Massive makeover proposed for Wildberry Lodge plan in New Paltz

Rocking Horse Ranch owner Steve Turk on the parcel of land located in New Paltz at Route 299 and Paradies Lane that is proposed for the Wildberry Lodge project (Lauren Thomas)

Whatever happened to Wildberry Lodge in New Paltz? The plan has received a massive makeover. Rocking Horse Ranch owner Steve Turk initially proposed a water park, conference center, and 250-room resort on land adjacent to the Thruway in 2014, but the investment climate has cooled considerably, causing him to scale back and reconsider the project. The newest iteration, presented to town planning board members at their February 27 meeting, is short one water park, lighter on hotel rooms and very bullish on butterflies.

The Wildberry Lodge proposal is now a more modest, phased project, with the first portion centering on a 90-room “contemporary modern barn” hotel designed by local architect Rick Alfandre, and a butterfly conservatory of 3-6,000 square feet that would also be suitable for catered events. The facility would also house event space for 150 with a demonstration kitchen, a “local merchandise and craft shop” and spa facilities. The 57-acre property, where both Walmart and Crossroads were once proposed to be built, straddles business and industrial zoning districts; these structures would be in the B-2 zone. The remainder of the property would be lightly developed with trails and outdoor activity venues. Future phases would add 30-50 hotel rooms and a restaurant; Turk expects that not to occur for another four to seven years. The entire venue would be open to the public, not just hotel guests.


Turk said that the pool of investors interested in the $75 million water park proposal has since dried up; the talk of a development moratorium for that part of town was one of several contributing causes to that trend. The new proposal is one he feels he can do on his own dime, especially if it’s built in phases.

The butterfly conservatory, which will have its own full-time staff, would be ideal for small events, Turk said. In his presentation, it was pictured with restaurant tables set up among the foliage, with colorful insects floating about. It will also serve as the gateway to the back of the property, which is to include a “treehouse and canopy adventure” as well as an outdoor amphitheater large enough for 300 people. Turk said the amphitheater is modeled on Opus 40, and would be for acoustic and theatrical productions.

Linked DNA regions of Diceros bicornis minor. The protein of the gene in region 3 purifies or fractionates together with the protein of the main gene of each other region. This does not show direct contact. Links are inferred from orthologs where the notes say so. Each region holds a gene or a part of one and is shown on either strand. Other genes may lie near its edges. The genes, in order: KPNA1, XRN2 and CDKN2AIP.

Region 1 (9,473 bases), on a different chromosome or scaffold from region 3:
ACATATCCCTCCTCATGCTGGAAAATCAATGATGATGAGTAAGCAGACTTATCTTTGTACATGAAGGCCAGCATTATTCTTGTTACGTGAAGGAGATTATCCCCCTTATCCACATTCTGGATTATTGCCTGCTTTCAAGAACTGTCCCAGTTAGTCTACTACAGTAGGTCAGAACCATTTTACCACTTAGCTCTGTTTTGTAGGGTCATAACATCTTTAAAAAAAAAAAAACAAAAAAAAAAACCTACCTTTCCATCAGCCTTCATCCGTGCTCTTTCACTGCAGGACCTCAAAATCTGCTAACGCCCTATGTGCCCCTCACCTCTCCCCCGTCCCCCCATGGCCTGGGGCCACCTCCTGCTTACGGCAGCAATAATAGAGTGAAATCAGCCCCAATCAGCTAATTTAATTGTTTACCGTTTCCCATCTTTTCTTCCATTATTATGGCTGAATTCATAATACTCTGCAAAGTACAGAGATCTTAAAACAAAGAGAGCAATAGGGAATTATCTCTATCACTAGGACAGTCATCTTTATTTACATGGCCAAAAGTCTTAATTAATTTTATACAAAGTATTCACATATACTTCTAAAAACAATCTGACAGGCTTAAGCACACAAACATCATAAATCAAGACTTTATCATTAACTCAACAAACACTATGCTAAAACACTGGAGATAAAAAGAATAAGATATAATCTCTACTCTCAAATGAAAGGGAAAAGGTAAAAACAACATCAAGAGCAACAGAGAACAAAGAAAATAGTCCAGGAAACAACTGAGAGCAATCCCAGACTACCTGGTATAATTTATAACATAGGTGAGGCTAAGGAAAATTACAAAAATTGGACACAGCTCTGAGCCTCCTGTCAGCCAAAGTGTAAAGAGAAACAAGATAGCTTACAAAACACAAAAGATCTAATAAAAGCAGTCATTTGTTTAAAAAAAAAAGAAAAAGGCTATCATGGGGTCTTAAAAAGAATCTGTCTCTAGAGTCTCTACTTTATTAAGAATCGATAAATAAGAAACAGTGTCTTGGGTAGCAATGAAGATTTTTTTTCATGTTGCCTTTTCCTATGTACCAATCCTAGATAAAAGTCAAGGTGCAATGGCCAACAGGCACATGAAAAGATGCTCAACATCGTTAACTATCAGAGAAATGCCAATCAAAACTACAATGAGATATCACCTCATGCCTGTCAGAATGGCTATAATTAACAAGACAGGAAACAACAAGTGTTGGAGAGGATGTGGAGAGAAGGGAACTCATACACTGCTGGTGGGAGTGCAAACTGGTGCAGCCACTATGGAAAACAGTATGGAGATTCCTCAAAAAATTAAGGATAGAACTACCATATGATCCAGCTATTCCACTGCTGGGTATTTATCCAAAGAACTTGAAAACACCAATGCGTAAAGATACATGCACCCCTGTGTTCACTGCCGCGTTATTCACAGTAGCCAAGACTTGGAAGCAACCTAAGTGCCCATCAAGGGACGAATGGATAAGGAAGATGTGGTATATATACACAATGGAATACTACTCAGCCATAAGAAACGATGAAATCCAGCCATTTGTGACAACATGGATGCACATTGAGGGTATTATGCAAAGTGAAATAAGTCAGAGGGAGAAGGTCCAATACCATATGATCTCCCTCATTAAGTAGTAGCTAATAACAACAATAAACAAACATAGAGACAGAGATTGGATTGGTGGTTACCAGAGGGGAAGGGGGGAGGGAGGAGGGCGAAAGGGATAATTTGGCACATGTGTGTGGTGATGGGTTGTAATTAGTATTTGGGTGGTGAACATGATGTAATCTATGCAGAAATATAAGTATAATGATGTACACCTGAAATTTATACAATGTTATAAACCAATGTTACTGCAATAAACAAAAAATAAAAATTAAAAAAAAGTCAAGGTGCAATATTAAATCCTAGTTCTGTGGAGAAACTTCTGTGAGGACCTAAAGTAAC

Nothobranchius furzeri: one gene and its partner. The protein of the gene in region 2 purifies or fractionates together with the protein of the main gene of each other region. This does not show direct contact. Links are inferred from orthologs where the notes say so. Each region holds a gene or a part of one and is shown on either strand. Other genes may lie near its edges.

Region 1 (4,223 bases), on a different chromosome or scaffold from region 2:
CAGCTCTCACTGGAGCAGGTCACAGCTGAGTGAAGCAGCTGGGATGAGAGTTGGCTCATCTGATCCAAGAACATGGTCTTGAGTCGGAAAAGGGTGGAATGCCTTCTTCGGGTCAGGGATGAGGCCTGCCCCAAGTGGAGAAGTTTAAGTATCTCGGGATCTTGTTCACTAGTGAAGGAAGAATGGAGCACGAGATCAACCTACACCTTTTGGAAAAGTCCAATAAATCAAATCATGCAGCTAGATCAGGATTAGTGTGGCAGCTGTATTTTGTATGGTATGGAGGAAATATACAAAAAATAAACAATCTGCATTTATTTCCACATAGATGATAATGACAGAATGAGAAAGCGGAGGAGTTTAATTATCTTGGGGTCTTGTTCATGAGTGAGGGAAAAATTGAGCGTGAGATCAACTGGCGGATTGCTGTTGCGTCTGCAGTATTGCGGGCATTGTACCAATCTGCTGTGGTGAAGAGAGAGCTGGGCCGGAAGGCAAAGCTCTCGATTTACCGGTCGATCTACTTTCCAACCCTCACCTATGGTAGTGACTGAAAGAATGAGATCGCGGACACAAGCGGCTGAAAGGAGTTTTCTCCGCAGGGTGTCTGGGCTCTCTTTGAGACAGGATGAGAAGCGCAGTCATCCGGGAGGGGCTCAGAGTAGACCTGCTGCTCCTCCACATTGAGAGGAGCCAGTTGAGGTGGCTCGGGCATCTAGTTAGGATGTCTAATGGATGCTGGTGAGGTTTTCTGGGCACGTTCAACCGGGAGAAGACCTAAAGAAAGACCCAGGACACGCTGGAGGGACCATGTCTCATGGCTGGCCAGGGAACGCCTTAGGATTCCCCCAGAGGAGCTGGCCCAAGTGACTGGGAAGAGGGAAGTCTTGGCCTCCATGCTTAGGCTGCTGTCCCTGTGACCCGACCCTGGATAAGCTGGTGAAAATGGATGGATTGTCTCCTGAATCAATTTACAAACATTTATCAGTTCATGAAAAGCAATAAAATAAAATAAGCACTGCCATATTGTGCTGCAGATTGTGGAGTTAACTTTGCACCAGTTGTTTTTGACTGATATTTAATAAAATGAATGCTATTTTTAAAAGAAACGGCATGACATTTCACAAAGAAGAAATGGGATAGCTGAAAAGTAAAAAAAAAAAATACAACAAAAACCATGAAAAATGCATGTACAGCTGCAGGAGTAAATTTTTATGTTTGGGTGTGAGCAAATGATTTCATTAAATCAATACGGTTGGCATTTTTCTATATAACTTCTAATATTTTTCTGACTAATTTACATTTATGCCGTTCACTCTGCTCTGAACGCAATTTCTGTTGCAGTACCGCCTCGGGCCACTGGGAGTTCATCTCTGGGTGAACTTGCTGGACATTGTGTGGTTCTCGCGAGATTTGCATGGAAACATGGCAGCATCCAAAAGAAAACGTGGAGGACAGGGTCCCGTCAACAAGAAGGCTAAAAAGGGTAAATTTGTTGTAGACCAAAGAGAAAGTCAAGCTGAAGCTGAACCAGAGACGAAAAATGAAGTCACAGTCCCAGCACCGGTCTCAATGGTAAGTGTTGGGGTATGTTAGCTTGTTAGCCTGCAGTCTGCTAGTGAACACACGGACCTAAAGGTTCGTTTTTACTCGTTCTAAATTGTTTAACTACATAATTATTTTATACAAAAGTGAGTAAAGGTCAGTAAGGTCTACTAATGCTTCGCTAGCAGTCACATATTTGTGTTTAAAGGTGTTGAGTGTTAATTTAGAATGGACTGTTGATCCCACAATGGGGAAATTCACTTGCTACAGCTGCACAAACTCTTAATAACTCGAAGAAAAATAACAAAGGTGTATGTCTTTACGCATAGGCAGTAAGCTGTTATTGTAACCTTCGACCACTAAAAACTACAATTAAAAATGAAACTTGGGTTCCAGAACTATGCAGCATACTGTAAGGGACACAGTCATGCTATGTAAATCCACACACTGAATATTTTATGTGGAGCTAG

Undergoing hip-replacement surgery this past year caused Turk to reevaluate the way forward, he said. “I want to spend my dying years here,” and ultimately leave Wildberry Lodge as some kind of enduring testament to his life’s contributions. He acknowledged that he will be seeking to contribute a bit less in terms of taxes by using the jobs he expects to create in return to convince county IDA members to cut him a break. Those jobs will include local high school students, he said, and if Rocking Horse Ranch is any indicator, Turk will hire more than he promises to county officials.

The plan. For orientation, the Thruway is on top, Rt. 299 is on the right and South Ohioville Rd. is beneath.

This large a shift will require some reconsideration by planning board members, as well. The draft environmental impact statement reflecting a water park is well underway. The detailed scope approved for that statement should still be suitable, but it will take another three to four months to finalize the DEIS with this information. One way forward would be to consider this new version one of the alternatives which must be studied in an EIS; board member Lyle Nolan thought it should stand alone, lest it be deemed a “bait and switch” by members of the public.

Another challenge existed under the first proposal, as well: the zoning definition for “hotel” is “vintage” according to board attorney George Lithco, and the code is silent on “resort.” Absent a code change, board members may have to rely on a formal interpretation by one of the town’s two code enforcement officers.

Nolan also cautioned that, while butterfly conservatories are popular in urban areas, any escapes in this more agrarian area could result in impacts which “should be carefully studied.”